Emergency roadworks close down Fishergate as council investigate road surface issues
Preston's Fishergate has been temporarily closed off for 'emergency repairs' whilst the council investigate underlying reasons for uneven surfaces and crushed flagstones.
But business owners worry as the works, being carried out by Lancashire County Council, come less than three weeks before non-essential retailers are due to reopen after a turbulent year of closures.
They are investigating whether there are "underlying issues" that have caused the road surface to deteriorate before beginning repairs.
The council has confirmed it hopes to be finished by April 9, just three days before the long-awaited reopening of retail.
A spokesman for Lancashire County Council said: "We have closed a short section of Fishergate between Lune Street and Mount Street for emergency repairs due to the surface having rapidly deteriorated over recent weeks.
"Initially we are investigating whether there is some underlying issue which has caused this, and once this is resolved, will be replacing the paving like-for-like to ensure this area continues to look good.
"We have scheduled three weeks for the work to take place in case of any delays, however expect to be able to complete the repairs well within this time.
"A diversion is in place for most vehicles via Lune Street and Ringway and Corporation Street, with buses services between the bus station and the railway station taking a more direct route via Ringway and Corporation Street.
"Access is being maintained to Mount Street for residents throughout the work.
"We're sorry for any inconvenience and grateful for people's patience while we carry out this essential maintenance."
Photos taken by the Post show crushed pave stones and uneven road surfaces along the high street.
Uneven road surfaces have remained an issue since the Central Gateway project was first unveiled in 2014, when £3.4 million was plunged into Fishergate’s "shared space" road scheme.
And the Post reported last year that five-and-a-half years of heavy traffic resulted in uneven footpaths and damaged carriageway that required maintenance repairs.
Coun Salim Desai, who represents the city centre on Preston Council said: "There seems to be so much subsidence in the city centre and the paving stones seem to keep moving. I wonder whether it is down to the works and repairs or actually underground problems with water seeping through.
"I think there is more to it and suspect there may be more underlying issues with the ground. Fishergate is very high ground and there are streams filtering through underneath which make the ground unstable.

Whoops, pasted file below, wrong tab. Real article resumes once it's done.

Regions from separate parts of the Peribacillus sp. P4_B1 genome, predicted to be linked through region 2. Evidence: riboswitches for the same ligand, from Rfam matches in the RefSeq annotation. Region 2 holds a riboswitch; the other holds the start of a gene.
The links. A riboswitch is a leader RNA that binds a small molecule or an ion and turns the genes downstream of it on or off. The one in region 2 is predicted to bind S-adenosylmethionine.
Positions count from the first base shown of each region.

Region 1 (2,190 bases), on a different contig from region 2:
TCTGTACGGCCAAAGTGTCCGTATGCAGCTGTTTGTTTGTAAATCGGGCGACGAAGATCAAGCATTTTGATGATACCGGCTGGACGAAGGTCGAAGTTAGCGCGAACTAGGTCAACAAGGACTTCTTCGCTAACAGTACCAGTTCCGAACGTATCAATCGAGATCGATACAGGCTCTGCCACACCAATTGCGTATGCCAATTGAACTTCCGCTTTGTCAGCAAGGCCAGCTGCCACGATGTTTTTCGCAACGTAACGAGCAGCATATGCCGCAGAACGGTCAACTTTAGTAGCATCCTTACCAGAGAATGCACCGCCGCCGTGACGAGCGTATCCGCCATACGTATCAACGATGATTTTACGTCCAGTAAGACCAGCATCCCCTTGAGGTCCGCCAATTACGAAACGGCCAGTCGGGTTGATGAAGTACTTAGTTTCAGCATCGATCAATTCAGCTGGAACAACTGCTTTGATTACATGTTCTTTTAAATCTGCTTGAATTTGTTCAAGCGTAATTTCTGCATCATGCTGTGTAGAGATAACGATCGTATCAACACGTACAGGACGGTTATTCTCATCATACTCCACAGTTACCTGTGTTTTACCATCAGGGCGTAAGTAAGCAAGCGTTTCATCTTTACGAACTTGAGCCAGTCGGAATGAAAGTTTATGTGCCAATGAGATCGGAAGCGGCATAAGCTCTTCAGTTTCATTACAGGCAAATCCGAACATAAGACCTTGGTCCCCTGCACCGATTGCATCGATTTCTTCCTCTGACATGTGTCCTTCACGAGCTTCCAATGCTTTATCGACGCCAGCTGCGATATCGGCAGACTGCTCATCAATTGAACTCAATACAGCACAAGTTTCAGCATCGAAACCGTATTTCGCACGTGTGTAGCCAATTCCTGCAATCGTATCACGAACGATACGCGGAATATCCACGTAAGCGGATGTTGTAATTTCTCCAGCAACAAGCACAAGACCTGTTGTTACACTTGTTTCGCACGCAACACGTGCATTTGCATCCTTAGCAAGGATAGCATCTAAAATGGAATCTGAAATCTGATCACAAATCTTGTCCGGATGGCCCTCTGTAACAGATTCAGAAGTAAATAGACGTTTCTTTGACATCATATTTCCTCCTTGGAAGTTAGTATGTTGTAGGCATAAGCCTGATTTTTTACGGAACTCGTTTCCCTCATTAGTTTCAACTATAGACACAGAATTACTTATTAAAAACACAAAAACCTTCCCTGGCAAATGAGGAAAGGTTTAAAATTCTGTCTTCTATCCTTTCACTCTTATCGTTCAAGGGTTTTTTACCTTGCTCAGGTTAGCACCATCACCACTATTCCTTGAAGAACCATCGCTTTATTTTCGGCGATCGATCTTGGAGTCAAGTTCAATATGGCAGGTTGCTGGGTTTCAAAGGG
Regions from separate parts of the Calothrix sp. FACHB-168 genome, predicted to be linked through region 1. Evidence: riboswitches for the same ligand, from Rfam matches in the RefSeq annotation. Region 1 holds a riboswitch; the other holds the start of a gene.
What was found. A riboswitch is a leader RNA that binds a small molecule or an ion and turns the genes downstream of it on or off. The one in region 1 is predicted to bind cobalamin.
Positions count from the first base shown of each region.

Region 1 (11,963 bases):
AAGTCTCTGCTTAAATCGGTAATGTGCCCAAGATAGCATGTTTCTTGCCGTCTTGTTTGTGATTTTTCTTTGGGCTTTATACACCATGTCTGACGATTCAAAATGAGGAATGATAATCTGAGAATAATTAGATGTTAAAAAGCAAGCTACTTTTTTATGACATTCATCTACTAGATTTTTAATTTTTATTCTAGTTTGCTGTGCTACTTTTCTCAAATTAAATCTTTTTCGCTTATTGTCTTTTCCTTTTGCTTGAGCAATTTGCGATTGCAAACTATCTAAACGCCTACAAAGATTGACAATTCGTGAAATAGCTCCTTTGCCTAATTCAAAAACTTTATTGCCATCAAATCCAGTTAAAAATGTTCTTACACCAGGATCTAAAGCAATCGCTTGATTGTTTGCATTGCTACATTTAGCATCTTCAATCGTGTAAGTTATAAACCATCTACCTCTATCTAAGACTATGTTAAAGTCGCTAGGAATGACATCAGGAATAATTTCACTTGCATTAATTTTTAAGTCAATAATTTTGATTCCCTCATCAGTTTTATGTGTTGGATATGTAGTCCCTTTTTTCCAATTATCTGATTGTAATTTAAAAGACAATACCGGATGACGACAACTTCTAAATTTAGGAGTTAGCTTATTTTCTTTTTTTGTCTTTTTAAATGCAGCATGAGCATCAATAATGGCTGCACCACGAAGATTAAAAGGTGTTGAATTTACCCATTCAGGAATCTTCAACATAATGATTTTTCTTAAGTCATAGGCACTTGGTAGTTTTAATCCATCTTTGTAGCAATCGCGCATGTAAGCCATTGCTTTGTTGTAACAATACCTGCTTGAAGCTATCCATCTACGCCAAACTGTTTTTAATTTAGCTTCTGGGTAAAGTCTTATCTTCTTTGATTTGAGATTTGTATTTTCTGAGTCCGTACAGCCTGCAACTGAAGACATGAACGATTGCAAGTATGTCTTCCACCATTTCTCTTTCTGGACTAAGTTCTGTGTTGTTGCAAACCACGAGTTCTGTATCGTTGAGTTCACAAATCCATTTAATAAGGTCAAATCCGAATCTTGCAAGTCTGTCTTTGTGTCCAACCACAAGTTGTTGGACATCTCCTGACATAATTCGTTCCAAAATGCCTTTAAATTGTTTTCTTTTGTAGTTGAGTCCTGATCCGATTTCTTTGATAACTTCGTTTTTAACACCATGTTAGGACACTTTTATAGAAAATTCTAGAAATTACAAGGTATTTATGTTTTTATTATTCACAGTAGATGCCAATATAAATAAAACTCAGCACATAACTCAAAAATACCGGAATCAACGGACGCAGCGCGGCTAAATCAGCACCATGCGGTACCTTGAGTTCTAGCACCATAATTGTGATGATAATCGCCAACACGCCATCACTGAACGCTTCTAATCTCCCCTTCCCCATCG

"I think it needs some in-depth surveying and building back up from scratch so we get a decent one-off repair and money isn't continuously being spent on repairs that don't fix the problem.
He added that workmen should aim to finish the works before April 12, when the Government are reopening non-essential retailers.
He said: "We need to make sure the work is finished for when businesses reopen because we need to support them after being closed for so long, otherwise they could really suffer.
"The works were not done to a good standard to begin with, and now we are seeing the effect of that. If the ground isn't stable then we will continue seeing faults and having these problems which are made worse by the heavy delivery vehicles and buses that use the road.
Mark O'Rourke, the owner of Winckley Street Ale House said he fears that if the works aren't finished in time for April 12, when customers can finally dine outdoors again, that it would have a knock-on effect on business.
He said: "It's ridiculous to think that the council would start these works so close to the shops reopening when they have been closed for months on end.
"Preston is the biggest town in Lancashire - surely they should've realised what needed to be a priority and made sure it is going to be finished when it is going to be reopened.
"The style of the road surface on Fishergate just isn't suitable for a public highway, especially when the main course of traffic is heavy double-decker buses and delivery vans. It means it is just going to be repaired every few years until they come up with a more permanent fixed.
"From my point of view, I hope it doesn't affect footfall in Preston and my business after such a difficult year."
One shopper said pedestrians were caught out unawares by the road becoming two-directional in places, after years of being a one-way system.
He said: "I was almost hit by a car when I was crossing - you get used to only looking in one direction on Fishergate.
"It's dangerous for pedestrians if they don't know that it's changed."
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